However friendly and cuddly these robots appear to be, I will always end up thinking about the movies that are bringing this obsession to life.

By all means, robots are helpful and can make life easier, but when they develop their own language and leave humans out of the picture, things become a bit more questionable and creepy.

So, do you think that one day AI will overpower human intelligence? Have we started the process of designing our own downfall, or am I just being dramatic? Let us know in the comments below.

Toronto top 10 city for female entrepreneurs

Toronto has been listed as one of the top 10 cities for women entrepreneurs!

The Dell Women Entrepreneur Network Summit released days on the h2017 Women Entrepreneur cities earlier this week, ranking 50 cities around the world based on how they support female entrepreneurs. This is the eight year Dell has hosted such a summit.

Toronto is listed as number nine on the top 10 cities list, with Vancouver making it on the list for the first time at number 26 in the rankings.

Dell teamed up with IHS Markit, an analytics firm that helped the company gather data on various cities, to see which cities qualified to be listed. One key factor of determination was based on a city’s ability to attract as well as support women entrepreneurs. Their research does not include data from previous years — each study is conducted fresh each time and the company also changes and adds factors.

Karen Quinto, the executive VP and chief customer officer at Dell, remarked the number of women entrepreneurs is growing globally at a rate of more than 10 per cent each year. “Women are likely or more likely than men to start businesses in many markets,” he said. “However, financial, cultural, and political barriers can limit the success of these businesses.”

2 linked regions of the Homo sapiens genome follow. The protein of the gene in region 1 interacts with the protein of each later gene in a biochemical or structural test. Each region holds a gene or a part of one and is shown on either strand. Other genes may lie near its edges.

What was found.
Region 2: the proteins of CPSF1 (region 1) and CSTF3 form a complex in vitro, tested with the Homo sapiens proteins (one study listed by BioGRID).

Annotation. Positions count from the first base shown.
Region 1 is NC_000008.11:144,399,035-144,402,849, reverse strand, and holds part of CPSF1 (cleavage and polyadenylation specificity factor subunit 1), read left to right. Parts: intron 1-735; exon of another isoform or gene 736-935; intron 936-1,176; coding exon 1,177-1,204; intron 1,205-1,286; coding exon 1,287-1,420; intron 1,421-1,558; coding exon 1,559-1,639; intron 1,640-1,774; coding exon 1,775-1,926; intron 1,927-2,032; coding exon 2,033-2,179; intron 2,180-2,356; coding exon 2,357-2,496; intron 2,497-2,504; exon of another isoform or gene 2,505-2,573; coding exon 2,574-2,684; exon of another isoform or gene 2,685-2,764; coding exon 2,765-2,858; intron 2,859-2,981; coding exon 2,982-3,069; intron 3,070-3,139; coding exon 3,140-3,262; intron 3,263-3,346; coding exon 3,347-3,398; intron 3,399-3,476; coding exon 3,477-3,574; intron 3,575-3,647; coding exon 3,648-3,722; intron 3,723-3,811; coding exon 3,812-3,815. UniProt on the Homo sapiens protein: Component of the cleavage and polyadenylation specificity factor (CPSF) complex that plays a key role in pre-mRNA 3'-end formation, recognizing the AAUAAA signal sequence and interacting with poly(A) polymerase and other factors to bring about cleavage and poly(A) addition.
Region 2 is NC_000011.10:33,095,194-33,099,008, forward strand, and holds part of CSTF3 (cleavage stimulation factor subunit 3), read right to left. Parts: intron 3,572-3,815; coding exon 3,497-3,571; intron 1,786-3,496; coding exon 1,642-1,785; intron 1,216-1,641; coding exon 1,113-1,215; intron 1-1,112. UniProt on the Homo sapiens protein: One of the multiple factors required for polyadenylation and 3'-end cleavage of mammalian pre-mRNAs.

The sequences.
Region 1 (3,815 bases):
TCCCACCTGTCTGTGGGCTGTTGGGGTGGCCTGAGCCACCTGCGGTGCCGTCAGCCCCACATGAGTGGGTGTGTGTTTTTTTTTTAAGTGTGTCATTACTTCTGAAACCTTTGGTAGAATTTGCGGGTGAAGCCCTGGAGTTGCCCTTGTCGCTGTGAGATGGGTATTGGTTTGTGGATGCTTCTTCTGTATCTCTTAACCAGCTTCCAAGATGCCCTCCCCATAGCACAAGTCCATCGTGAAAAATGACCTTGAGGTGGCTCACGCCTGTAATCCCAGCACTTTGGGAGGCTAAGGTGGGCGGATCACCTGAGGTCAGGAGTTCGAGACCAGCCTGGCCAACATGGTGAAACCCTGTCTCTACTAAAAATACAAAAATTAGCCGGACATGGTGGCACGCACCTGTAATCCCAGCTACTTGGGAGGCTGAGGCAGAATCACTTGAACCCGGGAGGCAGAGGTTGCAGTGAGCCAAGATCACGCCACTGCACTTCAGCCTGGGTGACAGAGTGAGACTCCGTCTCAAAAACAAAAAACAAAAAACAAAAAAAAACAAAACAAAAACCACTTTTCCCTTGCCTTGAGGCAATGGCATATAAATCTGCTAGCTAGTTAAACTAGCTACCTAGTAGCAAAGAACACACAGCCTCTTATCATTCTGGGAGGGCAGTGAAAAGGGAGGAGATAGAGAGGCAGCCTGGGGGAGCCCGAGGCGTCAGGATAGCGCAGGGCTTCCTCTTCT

Factors of determination were based on city characteristics such as capital, technology, talent, culture, and markets. Other factors include local policy, national laws, and customs. There were categories that were broken down even more, for instance culture was determined based on areas things like role models, mentors , networks and attitudes towards women entrepreneurs. In this instance, Toronto ranked third and Vancouver ranked 17th.

Vancouver has made the list thanks to their paid maternity leave for women which is a plus to their businesses. It is also easy to start a business there as the city ranks 26th in terms of access to capital.

Dell continues to be committed to empowering women in business especially in the sue of technology. The company believes that this venture can lead to an increase in global economic growth and development. Dell believes that women especially understand the connection that is necessary with your customers in business.

Twenty-five cities was added to the list for 2017. Here are the top 10 in the list:

1. New York

2. San Francisco

3. London

4. Boston

5. Stockholm

6. Los Angeles

7. Washington, D.C.